Feeding Spiny-Tailed Lizards
Do you know where I could find an accurate care sheet for a spiny-tailed (black) iguana? I have found multiple articles with differing opinions on diet. Some say they are mainly carnivorous, some say they are just like the green iguana and purely herbivorous, and others say they are 50/50. The pet store was feeding it strictly crickets, but it looks skinny and malnourished. The vet was unsure of the diet and said to feed it like a green iguana and keep some crickets in the cage. He also dewormed it and gave me shots of BaytrilTM to give.
I have a spiny-tail who doesn't want to eat. I have provided a variety of food and he eats very little if any at all and is very shaky. I am worried right now he seems ok but I am afraid he will get worse. Can you provide a reference for me or any information? I would appreciate it.
After perusing the information available on the internet, I can see how you would be confused about the nutritional needs of the spiny-tailed iguana (Ctenosaura spp.) There is a lot of conflicting information regarding their husbandry, that’s for sure. Another group of lizards are also referred to as spiny-tails, and those are members of the genus Uromastyx, further confusing the matter. For this answer, I am referring to the spiny-tailed iguanas of the genus Ctenosaura.
Since spiny-tailed iguanas are hind-gut fermenters, they are herbivores that should be offered a diet similar to that of green iguanas. Some sources recommend feeding juvenile spiny-tails a primarily carnivorous diet of crickets, pinky mice and mealworms, and then transitioning them over to a primarily herbivorous diet as they mature. I feel that, as hind-gut fermenters, they should be offered an herbivorous diet similar to that fed to hatchling green iguanas (Iguana iguana). A portion of the diet can consist of a commercial herbivore canned or pelleted diet. It probably won’t hurt to offer a few insects to juveniles, but the majority of the diet should be composed of vegetables, flowers and a small amount of fruit in addition to a commercial iguana diet.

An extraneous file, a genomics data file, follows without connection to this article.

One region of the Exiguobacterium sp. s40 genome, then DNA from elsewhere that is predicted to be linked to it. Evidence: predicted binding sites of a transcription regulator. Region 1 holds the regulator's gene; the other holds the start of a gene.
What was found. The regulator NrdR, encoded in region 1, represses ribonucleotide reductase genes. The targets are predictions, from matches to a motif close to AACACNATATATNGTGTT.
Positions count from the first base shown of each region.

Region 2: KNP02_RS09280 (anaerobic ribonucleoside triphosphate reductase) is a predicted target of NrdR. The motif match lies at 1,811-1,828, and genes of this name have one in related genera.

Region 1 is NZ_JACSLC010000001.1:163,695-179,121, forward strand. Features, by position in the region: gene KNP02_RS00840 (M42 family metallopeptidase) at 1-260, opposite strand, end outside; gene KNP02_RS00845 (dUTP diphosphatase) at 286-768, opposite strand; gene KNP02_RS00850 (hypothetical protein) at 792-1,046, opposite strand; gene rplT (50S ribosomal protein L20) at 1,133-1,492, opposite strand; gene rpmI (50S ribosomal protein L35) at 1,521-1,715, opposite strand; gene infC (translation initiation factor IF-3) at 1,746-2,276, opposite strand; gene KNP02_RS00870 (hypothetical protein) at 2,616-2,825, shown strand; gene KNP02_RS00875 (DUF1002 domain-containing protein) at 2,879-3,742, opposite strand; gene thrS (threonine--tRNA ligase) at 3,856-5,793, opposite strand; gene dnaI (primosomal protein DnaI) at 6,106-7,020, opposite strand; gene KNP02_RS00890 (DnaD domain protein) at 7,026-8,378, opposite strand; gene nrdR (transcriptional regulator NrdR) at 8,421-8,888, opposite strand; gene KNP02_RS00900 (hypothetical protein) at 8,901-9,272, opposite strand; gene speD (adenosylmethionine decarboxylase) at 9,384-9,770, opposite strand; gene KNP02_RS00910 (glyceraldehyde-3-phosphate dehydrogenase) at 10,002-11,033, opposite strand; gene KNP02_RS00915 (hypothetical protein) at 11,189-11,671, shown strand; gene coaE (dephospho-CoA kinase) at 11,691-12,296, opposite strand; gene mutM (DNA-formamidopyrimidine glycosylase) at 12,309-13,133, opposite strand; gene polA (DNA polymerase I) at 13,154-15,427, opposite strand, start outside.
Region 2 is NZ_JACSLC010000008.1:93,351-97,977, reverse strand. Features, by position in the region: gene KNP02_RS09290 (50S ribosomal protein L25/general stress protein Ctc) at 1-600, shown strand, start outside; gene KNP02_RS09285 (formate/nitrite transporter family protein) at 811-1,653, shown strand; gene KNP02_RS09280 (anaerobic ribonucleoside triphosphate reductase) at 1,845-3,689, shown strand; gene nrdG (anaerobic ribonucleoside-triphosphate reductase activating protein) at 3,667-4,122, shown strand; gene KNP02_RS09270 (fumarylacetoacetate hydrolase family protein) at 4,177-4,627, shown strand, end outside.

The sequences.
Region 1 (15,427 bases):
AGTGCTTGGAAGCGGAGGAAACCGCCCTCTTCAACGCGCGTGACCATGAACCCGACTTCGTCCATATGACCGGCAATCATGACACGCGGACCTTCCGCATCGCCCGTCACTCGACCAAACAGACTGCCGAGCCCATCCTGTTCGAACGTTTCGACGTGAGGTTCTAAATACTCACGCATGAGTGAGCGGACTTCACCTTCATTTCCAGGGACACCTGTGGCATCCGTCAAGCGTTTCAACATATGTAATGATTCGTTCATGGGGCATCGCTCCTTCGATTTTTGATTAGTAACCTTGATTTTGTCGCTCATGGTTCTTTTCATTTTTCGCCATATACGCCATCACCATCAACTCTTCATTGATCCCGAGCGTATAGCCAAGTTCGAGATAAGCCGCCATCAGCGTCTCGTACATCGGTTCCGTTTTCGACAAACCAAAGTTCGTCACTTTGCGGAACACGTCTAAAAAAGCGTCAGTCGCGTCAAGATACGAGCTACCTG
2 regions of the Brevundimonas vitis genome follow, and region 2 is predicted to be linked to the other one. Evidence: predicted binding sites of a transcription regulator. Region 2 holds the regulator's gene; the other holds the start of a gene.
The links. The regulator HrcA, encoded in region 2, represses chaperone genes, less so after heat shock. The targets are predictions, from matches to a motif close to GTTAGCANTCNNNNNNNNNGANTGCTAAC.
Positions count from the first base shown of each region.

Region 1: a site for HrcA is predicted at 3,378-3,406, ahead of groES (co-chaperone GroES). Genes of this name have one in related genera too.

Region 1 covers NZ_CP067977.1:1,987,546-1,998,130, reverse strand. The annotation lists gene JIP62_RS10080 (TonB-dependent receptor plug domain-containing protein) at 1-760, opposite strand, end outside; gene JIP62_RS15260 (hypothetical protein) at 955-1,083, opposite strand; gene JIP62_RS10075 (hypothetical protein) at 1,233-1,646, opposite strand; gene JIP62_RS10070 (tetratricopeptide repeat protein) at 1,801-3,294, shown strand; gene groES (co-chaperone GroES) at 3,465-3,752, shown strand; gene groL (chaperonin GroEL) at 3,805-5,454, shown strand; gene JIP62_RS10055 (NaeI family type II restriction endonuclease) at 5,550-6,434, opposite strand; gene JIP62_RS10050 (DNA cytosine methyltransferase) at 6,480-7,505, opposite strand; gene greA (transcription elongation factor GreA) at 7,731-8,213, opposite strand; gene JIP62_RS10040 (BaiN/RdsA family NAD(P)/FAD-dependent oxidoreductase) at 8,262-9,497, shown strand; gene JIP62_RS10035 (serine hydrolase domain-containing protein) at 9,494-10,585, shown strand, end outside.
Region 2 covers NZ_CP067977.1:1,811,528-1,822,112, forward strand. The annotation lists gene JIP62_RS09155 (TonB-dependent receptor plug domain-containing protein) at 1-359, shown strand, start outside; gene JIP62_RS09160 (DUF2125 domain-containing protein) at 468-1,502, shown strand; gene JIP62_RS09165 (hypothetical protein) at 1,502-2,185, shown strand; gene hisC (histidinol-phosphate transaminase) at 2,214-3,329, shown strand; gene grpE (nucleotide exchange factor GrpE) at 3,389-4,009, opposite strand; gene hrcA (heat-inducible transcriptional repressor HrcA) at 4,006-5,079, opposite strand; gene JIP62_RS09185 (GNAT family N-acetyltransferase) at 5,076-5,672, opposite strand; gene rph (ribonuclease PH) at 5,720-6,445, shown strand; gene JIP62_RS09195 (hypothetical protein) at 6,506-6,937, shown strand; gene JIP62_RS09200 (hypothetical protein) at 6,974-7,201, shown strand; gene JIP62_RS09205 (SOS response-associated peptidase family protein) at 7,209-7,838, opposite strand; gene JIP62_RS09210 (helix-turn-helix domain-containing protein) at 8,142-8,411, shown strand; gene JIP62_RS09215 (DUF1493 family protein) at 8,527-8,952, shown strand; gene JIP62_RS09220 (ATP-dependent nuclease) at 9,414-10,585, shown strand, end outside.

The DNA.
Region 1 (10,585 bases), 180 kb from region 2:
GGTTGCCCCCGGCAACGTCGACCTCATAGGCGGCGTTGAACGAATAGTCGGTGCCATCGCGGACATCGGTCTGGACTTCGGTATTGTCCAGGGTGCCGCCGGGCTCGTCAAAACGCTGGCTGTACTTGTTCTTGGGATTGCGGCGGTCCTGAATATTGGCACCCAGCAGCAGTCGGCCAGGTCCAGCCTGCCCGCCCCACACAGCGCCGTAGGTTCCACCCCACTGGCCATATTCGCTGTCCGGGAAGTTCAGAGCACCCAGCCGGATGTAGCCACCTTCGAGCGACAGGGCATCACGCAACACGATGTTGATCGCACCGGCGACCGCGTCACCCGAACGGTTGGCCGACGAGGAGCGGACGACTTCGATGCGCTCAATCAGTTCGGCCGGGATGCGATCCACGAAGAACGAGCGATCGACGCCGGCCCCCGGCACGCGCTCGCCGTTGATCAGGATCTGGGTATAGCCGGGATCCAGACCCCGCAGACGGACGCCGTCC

A temperature range similar to that for a green iguana is suitable for spiny-tailed iguanas, though they will thrive at slightly higher temperatures. The range for the habitat should be from 75 to 90 degrees Fahrenheit with a focal hot spot of 100 to 105 degrees F for the basking spot. Nighttime temperatures can drop to the low 70s to the low 80s. For proper calcium metabolism, they should be provided with a full-spectrum light. The UVB ultraviolet light in these bulbs is the most important. The light should be placed within the range recommended by the manufacturer and changed as recommended, too. If possible, the lizard should receive natural sunlight, unfiltered through glass or plastic, from time to time. The light should remain on for 10 to 12 hours per day.
I would like to make a point about injectable enrofloxacin, such as Baytril. If you read the label, it says to give one injection and then switch to giving it orally. While pharmacokinetic studies have not been performed on every species of reptile, preliminary studies have shown that it is absorbed when given orally. I have seen some horrible reactions from repeated injections with enrofloxacin, such as muscle damage, swelling and pain. One young Galapagos tortoise I examined had received approximately 12 injections and was in such pain that she could not walk. If an antibiotic needs to be administered to a herp (without the benefit of bacterial culture and sensitivity), probably the safest and best one to use is ceftazidime, which is given as an injection every three days and does not cause tissue pain or necrosis. I am not a big fan of repeated enrofloxacin injections.
I have a fondness for spiny-tailed iguanas. Although they don’t seem to tame down as well as green iguanas, I did have an adult male as a teenager that was a great pet. I fed mine an herbivorous diet, and he was allowed outside on sunny summer days in a cage (with a shady area, of course), and he had a full-spectrum light on his indoor cage. Like baby green iguanas, the juveniles grow quickly, making them subject to a form of metabolic bone disease if not provided with an appropriate diet and full-spectrum light.
I hope this information is helpful and settles the issues regarding diet and husbandry. We now have wild colonies of spiny-tails living on the west coast of Florida in the Sarasota/Ellenton area. They are established and are reproducing quite rapidly, causing problems for homeowners and especially for plant nurseries that are having their plants consumed by hungry iguanas!